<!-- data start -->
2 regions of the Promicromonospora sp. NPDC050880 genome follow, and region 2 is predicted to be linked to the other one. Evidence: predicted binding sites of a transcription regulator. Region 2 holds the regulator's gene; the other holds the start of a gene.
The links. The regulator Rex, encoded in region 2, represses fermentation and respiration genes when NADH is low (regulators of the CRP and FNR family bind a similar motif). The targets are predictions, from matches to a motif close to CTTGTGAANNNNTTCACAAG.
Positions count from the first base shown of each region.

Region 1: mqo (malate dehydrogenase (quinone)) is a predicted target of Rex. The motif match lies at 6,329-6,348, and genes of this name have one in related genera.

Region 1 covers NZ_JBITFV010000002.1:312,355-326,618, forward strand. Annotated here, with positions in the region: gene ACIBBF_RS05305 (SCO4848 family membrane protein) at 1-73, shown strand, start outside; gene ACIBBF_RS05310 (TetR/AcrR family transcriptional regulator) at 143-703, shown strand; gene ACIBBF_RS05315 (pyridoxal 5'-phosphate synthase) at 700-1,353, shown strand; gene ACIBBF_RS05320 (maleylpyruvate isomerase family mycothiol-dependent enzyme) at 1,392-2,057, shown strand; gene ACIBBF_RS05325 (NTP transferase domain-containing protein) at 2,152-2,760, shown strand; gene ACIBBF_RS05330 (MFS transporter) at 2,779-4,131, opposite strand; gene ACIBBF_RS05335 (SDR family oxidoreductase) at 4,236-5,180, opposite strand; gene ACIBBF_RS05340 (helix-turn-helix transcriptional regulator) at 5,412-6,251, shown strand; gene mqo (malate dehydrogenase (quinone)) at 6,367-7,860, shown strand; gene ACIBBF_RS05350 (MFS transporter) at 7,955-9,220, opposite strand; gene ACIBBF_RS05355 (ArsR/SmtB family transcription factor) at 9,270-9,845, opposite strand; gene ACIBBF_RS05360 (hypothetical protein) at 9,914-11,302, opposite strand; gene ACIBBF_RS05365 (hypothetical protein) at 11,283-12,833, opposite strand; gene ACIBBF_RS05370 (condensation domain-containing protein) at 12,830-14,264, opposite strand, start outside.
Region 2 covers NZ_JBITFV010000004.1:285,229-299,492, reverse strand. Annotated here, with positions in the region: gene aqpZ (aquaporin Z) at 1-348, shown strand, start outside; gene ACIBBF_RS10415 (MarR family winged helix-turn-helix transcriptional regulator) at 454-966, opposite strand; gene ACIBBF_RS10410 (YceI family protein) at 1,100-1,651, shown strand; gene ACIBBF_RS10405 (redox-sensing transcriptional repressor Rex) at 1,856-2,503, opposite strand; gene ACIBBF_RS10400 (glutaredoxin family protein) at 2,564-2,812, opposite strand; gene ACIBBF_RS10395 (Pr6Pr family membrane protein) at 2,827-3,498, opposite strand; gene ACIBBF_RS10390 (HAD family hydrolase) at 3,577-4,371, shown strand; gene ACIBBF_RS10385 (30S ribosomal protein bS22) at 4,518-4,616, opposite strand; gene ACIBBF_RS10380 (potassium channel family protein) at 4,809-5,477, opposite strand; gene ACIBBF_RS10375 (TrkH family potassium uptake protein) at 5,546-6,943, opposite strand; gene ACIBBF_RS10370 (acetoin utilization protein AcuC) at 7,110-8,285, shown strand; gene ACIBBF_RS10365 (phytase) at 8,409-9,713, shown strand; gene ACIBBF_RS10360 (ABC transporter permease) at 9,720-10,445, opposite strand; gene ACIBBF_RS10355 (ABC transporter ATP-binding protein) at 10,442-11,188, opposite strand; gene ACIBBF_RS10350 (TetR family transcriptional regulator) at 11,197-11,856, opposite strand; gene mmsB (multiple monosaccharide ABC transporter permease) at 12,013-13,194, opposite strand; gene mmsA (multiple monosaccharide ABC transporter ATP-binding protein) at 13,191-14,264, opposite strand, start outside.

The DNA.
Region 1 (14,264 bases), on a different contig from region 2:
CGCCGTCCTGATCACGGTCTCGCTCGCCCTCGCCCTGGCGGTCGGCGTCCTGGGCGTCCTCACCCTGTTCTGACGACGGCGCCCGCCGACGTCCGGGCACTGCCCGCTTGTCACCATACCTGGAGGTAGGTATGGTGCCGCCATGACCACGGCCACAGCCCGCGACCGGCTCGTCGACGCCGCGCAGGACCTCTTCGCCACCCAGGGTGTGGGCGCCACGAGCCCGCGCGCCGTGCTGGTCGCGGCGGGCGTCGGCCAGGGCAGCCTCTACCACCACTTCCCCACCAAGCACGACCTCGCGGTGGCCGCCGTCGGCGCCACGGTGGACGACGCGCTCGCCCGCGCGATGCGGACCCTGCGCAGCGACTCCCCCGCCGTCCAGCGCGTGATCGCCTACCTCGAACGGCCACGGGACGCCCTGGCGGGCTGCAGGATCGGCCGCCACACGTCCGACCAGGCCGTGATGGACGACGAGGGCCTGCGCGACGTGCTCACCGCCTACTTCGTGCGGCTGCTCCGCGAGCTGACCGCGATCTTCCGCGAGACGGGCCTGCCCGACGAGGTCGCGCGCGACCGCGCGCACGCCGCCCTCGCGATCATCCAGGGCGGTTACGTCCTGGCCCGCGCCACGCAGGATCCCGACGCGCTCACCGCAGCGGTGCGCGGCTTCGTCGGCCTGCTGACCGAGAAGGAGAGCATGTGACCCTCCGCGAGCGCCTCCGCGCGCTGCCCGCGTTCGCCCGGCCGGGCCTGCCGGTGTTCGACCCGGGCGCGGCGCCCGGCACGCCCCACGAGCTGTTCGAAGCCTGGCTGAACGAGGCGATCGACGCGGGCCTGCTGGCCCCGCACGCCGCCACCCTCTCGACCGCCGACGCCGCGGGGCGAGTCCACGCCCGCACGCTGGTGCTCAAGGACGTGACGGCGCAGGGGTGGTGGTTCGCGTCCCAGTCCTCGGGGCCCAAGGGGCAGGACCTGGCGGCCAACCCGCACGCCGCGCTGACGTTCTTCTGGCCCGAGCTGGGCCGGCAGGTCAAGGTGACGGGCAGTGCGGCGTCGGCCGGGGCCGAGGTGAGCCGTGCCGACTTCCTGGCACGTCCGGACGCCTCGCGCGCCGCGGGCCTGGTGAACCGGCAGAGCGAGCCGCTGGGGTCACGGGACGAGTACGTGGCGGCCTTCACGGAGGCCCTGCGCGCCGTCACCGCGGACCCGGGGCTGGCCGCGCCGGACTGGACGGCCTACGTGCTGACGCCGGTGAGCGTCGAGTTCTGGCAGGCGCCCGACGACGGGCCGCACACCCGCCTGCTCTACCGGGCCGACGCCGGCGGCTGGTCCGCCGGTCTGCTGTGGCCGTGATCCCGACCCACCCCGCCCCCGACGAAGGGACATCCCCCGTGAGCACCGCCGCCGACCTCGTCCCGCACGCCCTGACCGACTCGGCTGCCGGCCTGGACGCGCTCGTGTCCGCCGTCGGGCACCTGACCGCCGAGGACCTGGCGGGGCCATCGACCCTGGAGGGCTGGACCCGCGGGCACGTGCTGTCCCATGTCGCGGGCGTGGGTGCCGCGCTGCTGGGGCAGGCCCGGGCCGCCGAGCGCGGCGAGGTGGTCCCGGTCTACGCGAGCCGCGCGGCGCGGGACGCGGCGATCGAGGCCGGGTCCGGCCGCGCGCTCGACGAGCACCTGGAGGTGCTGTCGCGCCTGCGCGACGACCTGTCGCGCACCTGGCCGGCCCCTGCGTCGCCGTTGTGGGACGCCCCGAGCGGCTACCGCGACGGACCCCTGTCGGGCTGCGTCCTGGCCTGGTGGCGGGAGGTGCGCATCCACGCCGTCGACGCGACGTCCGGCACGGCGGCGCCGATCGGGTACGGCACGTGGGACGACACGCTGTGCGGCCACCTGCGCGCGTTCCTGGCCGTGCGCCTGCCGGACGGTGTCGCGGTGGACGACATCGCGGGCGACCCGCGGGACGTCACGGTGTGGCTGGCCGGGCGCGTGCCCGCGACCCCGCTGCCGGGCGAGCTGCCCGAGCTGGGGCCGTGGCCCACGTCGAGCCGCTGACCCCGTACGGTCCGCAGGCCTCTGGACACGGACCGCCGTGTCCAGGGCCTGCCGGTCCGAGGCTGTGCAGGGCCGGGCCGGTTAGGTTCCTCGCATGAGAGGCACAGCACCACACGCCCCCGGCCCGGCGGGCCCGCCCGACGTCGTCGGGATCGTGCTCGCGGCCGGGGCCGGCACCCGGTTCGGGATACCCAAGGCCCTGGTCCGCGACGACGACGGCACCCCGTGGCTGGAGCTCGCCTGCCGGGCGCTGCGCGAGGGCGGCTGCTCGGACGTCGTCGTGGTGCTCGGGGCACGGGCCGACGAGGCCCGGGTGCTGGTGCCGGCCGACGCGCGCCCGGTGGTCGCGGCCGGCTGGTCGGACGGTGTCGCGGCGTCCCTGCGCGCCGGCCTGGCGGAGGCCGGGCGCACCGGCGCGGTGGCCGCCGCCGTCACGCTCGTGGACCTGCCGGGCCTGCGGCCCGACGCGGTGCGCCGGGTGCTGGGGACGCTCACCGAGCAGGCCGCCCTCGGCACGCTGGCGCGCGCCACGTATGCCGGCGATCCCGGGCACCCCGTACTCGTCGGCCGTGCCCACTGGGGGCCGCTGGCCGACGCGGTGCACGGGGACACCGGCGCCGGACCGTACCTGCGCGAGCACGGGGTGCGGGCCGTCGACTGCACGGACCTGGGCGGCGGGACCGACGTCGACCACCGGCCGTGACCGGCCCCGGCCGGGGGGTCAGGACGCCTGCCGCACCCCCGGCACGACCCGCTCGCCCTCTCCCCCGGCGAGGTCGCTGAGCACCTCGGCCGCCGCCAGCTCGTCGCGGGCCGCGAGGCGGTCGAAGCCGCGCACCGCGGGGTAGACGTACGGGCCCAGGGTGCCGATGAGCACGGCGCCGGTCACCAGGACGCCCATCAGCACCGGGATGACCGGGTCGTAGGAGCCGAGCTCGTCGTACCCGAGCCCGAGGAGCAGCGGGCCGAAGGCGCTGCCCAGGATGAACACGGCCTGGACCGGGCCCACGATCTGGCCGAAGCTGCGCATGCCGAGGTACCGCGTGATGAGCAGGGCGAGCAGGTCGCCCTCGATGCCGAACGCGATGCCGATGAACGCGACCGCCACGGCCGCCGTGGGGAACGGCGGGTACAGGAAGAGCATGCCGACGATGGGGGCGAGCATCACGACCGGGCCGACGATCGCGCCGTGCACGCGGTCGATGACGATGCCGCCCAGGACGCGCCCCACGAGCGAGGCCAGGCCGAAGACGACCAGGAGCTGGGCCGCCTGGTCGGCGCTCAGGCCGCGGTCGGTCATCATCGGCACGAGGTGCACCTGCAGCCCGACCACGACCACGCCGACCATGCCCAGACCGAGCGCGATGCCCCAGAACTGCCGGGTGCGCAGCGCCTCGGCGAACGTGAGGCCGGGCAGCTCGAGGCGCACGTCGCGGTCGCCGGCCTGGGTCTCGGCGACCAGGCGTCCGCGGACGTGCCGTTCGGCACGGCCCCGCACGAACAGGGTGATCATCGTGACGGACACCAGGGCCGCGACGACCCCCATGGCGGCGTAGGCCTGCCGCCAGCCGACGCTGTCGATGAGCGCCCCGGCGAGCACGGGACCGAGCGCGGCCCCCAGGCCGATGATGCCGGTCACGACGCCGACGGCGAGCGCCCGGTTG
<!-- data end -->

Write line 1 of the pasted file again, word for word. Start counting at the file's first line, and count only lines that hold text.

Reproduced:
2 regions of the Promicromonospora sp. NPDC050880 genome follow, and region 2 is predicted to be linked to the other one. Evidence: predicted binding sites of a transcription regulator. Region 2 holds the regulator's gene; the other holds the start of a gene.